Delaware farmers are encouraged to sign up by Friday, May 10, for financial and technical assistance to take their voluntary conservation activities to a higher level.
Assistance is now available through the updated Conservation Stewardship Program administered by the U.S. Department of Agriculture’s Natural Resources Conservation Service.
Through CSP, agricultural producers and forest landowners earn payments for actively managing, maintaining and expanding conservation activities like cover crops, ecologically based pest management, buffer strips, and pollinator and beneficial insect habitat, all while maintaining active agriculture production on their land.
Through the adoption of cutting-edge technologies and new management techniques, Delaware farmers will address the state’s priority resource concerns. These include soil quality degradation, water quality degradation, insufficient water, degraded plant condition and air quality impacts. On-farm benefits include increased crop yields, decreased inputs, wildlife population improvements, and better resilience to weather variables.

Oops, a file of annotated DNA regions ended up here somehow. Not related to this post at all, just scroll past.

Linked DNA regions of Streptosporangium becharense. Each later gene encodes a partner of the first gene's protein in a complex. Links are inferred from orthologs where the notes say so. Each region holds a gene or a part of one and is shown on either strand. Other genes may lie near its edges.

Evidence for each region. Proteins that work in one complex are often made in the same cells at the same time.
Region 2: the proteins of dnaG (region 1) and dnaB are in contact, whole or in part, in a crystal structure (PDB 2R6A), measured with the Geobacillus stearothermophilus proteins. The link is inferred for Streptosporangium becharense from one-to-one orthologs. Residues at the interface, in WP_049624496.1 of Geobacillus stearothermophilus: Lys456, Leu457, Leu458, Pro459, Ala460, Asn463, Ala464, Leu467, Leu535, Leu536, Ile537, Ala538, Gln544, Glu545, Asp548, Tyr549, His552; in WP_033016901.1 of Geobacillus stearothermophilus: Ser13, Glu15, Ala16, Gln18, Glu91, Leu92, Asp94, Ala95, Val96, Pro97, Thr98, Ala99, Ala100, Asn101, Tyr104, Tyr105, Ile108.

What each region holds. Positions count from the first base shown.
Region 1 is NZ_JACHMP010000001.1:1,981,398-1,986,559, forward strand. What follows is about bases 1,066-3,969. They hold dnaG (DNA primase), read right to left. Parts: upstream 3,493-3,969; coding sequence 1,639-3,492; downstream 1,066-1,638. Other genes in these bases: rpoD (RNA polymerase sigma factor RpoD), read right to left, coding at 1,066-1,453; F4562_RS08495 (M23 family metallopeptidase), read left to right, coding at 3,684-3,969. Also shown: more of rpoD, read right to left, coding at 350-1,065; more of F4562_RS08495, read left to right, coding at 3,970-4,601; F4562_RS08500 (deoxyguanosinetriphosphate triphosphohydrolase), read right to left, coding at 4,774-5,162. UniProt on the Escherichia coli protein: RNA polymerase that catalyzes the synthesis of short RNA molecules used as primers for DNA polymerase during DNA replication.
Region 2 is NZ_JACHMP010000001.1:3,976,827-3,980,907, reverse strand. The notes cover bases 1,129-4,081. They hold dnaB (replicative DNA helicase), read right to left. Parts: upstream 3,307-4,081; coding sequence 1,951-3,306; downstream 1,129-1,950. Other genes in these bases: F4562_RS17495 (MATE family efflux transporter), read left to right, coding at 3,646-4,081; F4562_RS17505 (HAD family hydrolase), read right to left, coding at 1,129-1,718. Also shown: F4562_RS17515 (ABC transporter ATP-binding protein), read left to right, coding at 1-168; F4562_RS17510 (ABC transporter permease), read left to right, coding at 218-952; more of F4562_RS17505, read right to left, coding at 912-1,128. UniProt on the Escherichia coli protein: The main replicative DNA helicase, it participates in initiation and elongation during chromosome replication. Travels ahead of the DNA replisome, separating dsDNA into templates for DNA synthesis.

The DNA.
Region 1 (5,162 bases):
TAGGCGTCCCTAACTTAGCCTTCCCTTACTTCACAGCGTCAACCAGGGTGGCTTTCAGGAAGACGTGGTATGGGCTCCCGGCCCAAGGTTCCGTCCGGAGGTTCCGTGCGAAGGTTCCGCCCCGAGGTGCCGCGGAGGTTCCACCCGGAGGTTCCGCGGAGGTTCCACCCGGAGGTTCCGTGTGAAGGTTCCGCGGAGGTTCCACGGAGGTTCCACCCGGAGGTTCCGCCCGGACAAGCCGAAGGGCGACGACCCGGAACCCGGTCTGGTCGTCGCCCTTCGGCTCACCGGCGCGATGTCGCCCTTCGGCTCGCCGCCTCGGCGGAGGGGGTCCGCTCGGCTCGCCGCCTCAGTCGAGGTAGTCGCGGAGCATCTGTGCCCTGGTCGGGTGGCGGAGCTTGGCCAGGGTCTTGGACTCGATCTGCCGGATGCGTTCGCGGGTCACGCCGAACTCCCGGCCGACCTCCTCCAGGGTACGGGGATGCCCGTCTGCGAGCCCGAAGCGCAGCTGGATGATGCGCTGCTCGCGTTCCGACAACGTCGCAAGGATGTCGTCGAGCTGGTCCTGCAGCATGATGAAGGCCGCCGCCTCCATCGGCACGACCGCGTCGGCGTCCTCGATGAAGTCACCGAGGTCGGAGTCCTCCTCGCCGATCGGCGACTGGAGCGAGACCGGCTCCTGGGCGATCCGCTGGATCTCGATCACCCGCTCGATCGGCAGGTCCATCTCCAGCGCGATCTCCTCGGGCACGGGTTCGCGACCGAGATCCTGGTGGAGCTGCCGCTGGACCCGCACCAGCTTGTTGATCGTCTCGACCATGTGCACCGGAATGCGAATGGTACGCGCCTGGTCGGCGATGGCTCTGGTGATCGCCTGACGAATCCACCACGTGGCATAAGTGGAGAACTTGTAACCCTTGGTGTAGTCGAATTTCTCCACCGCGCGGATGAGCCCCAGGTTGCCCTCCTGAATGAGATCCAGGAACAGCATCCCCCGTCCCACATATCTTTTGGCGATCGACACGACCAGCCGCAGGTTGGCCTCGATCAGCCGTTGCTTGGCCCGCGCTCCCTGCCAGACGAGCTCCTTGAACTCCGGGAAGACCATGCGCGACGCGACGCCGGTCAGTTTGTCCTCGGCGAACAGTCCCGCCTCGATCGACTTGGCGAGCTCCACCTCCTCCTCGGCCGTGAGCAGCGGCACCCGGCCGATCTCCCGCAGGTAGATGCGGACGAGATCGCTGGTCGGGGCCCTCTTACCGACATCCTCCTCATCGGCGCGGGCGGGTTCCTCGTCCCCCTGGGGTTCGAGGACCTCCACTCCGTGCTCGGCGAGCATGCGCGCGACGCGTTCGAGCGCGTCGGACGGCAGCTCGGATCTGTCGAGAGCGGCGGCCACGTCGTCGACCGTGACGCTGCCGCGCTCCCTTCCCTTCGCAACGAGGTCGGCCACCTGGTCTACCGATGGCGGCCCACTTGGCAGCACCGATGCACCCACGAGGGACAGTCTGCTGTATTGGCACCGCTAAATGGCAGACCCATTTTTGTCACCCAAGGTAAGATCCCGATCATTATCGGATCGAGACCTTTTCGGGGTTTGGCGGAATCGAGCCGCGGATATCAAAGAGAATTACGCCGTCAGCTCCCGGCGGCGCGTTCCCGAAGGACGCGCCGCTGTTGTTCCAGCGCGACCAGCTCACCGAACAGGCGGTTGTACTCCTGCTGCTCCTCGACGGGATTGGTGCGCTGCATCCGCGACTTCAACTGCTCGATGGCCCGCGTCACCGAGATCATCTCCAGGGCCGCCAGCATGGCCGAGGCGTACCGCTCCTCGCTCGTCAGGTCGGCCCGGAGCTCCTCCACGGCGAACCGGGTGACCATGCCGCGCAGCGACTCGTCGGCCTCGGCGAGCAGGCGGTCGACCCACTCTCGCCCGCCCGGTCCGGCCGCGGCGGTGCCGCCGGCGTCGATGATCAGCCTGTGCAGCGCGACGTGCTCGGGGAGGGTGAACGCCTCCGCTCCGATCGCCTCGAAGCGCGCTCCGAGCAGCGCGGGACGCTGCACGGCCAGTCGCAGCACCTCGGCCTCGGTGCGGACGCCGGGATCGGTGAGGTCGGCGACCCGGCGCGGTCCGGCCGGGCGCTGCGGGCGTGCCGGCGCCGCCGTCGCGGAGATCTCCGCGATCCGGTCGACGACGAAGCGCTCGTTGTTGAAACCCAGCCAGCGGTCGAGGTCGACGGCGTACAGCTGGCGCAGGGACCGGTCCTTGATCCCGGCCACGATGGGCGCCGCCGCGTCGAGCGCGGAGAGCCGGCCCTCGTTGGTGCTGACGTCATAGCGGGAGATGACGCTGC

Delaware has 78 active CSP contracts on 67,000 acres of private lands. “CSP continues to be a valuable tool in helping our farmers implement a higher level of conservation activity to achieve their management goals,” said Kasey L. Taylor, Delaware state conservationist.
The 2018 Farm Bill made several changes to this critical conservation program that will benefit Delaware farmers. Highlights include: enrollment of eligible, high-ranking applications based on dollars (not acres) to cover part of the cost for implementing new conservation activities and maintaining current practices; higher payment rates for certain conservation measures, including cover crops and resource conserving crop rotations; and specific support for organic operations and those transitioning to organic production.
For more information for producers interested in CSP, contact USDA service center Sussex County at 302-856-3990, Ext. 3 or go to www.nrcs.usda.gov.